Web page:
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medigeek

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  1. So we can destroy medicine? Midlevels are literally the worst part of American healthcare. Just go read some of the American dominant forums and see the daily ranting from doctors. Doctors in Canada need to become more aware of how much of an issue it is and not train midlevels to prevent the same issue from spreading up north.
  2. There absolutely are family docs making mid 6 figures without working brutally hard (but still working hard). There are a million ways to make money in family medicine in Canada. If you're just doing basic FFS, you're doing it wrong.
  3. Any examples of what made the ER/hospitalist exps good? And for Hanover, what sorts of procedures were residents obtaining proficiency in?
  4. Yeah it was an example of little things that need auto-consults. A lot of the protocols are there to up the billing and keep the specialty services busy. Even small rural hospitals in USA often have pretty decent subspecialty availability (state dependent) and advanced imaging available. The rural patient population isn't as big so these consult services essentially will be consulted whenever possible.
  5. The shift from academic center/metro center hospitals in Canada to smaller community and rural is pretty drastic compared to USA. I'd say scope of practice is USA is somewhat consistent across the board until you get very rural. Open ICUs are fairly common in busy metro areas (not just small community/rural) so IM/FM hospitalists can be managing vented patients, placing lines, intubating etc as needed. Of course many hospitals also have closed ICUs (especially academic centers) so ICU doctors have full control and hospitalists only do general floor medicine. And IM/FM would always be on shared
  6. I think most canadian IM docs come out of residency able to do things like paras/thoras, lines, and maybe chest tubes/pigtails. Intubation is a huge plus/minus and I'd say the solid majority will not be highly skilled at airway management, though I'm sure many do it anyway later on. Lines aren't hard to get good at if you've done some already. Maybe take a course to supplement? Chest tubes are easy. And yes you will not have nearly as much subspecialty support in most Canadian hospitals. In many hospitals, you're the actually consultant and the specialty support. Filling the role fo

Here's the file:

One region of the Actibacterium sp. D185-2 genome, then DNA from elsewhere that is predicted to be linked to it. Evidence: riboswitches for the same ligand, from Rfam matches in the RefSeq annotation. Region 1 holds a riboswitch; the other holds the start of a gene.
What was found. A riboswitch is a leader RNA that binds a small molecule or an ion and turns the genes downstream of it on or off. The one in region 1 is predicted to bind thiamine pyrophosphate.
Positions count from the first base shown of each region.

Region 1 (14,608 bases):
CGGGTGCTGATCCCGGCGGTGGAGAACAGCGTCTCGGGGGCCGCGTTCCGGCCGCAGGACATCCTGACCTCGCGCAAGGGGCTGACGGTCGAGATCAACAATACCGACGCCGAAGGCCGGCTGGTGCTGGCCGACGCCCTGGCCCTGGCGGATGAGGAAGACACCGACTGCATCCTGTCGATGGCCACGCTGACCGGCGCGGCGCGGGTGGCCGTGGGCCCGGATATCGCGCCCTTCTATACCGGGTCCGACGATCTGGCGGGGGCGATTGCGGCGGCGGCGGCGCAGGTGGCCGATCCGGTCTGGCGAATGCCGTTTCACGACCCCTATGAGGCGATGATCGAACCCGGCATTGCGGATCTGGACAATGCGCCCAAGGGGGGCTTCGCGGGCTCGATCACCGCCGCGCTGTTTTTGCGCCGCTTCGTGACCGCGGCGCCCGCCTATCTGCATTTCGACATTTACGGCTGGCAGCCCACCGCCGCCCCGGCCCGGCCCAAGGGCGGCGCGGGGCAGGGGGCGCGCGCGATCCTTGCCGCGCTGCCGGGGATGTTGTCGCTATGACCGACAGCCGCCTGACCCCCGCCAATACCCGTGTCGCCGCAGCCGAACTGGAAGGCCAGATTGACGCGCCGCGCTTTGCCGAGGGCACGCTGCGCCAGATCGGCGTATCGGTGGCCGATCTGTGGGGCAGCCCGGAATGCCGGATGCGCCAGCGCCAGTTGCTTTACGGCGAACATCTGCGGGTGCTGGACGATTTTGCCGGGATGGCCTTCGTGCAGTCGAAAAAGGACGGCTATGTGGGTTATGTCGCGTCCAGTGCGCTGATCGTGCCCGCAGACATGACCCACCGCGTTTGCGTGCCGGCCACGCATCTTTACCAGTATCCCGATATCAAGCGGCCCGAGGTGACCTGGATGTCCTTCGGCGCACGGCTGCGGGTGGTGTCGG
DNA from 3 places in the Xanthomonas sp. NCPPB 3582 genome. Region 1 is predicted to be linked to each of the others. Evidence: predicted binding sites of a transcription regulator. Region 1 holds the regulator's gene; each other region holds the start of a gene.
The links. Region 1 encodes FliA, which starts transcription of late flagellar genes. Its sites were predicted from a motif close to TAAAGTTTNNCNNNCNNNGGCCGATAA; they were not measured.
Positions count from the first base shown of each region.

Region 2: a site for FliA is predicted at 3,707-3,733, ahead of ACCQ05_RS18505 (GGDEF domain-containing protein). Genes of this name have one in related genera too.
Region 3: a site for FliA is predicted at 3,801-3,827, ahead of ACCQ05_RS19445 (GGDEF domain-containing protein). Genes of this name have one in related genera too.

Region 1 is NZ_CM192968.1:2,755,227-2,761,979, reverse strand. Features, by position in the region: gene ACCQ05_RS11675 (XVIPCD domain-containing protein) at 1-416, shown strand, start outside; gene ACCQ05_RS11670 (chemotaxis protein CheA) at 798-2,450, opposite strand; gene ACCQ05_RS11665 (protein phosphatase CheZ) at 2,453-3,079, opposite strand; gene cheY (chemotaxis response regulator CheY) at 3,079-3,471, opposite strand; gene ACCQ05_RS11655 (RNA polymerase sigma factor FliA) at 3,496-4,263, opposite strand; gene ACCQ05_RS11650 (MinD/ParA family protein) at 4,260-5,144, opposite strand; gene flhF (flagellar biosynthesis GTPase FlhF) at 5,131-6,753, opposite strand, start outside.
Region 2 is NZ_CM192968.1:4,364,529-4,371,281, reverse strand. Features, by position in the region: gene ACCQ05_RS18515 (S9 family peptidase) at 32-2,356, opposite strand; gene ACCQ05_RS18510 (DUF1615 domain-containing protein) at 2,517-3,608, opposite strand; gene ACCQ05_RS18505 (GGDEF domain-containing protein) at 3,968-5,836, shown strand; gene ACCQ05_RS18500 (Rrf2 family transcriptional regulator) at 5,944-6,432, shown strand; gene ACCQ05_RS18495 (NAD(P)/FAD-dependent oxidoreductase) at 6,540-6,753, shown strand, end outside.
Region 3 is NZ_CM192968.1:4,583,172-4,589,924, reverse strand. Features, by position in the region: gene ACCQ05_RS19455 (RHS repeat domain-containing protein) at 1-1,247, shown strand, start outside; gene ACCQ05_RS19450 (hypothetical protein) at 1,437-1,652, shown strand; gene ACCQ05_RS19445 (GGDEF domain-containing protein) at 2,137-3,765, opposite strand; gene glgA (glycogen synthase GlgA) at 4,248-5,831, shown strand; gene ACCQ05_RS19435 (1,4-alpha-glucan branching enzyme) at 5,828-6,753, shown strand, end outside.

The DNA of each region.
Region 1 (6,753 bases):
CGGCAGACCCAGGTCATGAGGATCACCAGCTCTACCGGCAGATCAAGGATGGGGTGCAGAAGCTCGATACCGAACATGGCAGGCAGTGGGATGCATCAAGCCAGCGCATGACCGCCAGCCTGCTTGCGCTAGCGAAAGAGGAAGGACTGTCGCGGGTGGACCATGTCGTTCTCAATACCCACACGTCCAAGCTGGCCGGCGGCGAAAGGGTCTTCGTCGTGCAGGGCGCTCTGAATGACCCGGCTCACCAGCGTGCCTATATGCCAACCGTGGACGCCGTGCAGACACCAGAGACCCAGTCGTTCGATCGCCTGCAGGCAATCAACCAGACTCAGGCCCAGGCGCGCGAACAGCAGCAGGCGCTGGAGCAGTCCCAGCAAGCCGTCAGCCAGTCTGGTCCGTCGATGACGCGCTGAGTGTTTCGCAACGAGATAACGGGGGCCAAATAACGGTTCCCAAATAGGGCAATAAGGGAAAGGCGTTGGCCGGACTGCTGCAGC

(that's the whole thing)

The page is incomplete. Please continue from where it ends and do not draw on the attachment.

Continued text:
7. You learn a lot more medicine in-depth while inpatient and it is definitely heavily applicable to clinic. You also get much better context to evaluate a clinic patient's condition and how bad it can become. It also broads your differential, among other things. So I would say heavy inpatient is of major benefit to docs who want to do clinic only. Also, people change their minds. Especially in FM. You may like X in med school then like Y in residency. Better to be somewhere that trains you better. And honestly programs that are heavily outpatient-only oriented tend to have weaker preceptor
  8. But you know these are exceptional circumstances. I just meant that in general, going somewhere more rigorous for family medicine specifically is a better idea. Even if you just want to do bread and butter outpatient only.
  9. It's 2 years. Go somewhere more rigorous to become as competent as you can.
  10. Busy community with few residents is always best. Optimal ratio of pathology and procedures to learners.
  11. How about true rural ERs? Quite a few of these, all are mostly FM staffed and none have any back up available (no ortho or anesthesia or essentially anyone lol).
  12. Yeah I meant informally like if you've heard if they provide assistance on certain procedures (ex. complex reductions with sedation). Less so on medical management as I think you should be very competent on the cognitive aspects (including running codes) if you're working in the ED. But some procedures are just tough to get enough experience in during residency.
  13. Do you know if they're offering mentoring to those new hires as well? And the 4 year practice route makes you more eligible for large community hospitals jobs within GTA perimeter/just outside of it I'd assume?
  14. 1. Don't train them. By far the most important part. At the beginning, they're just learning. 5 years later, they're lobbying for independent practice and will claim to be at minimum equal to you or better. 2. Don't hire them. Sure they'll work for you initially and do as told. Then go down the street and become a direct competitor. 3. Raise awareness. So many people in the field are barely aware of this issue or think superficially it's a good thing. 4. Aggressively lobby against proliferation.
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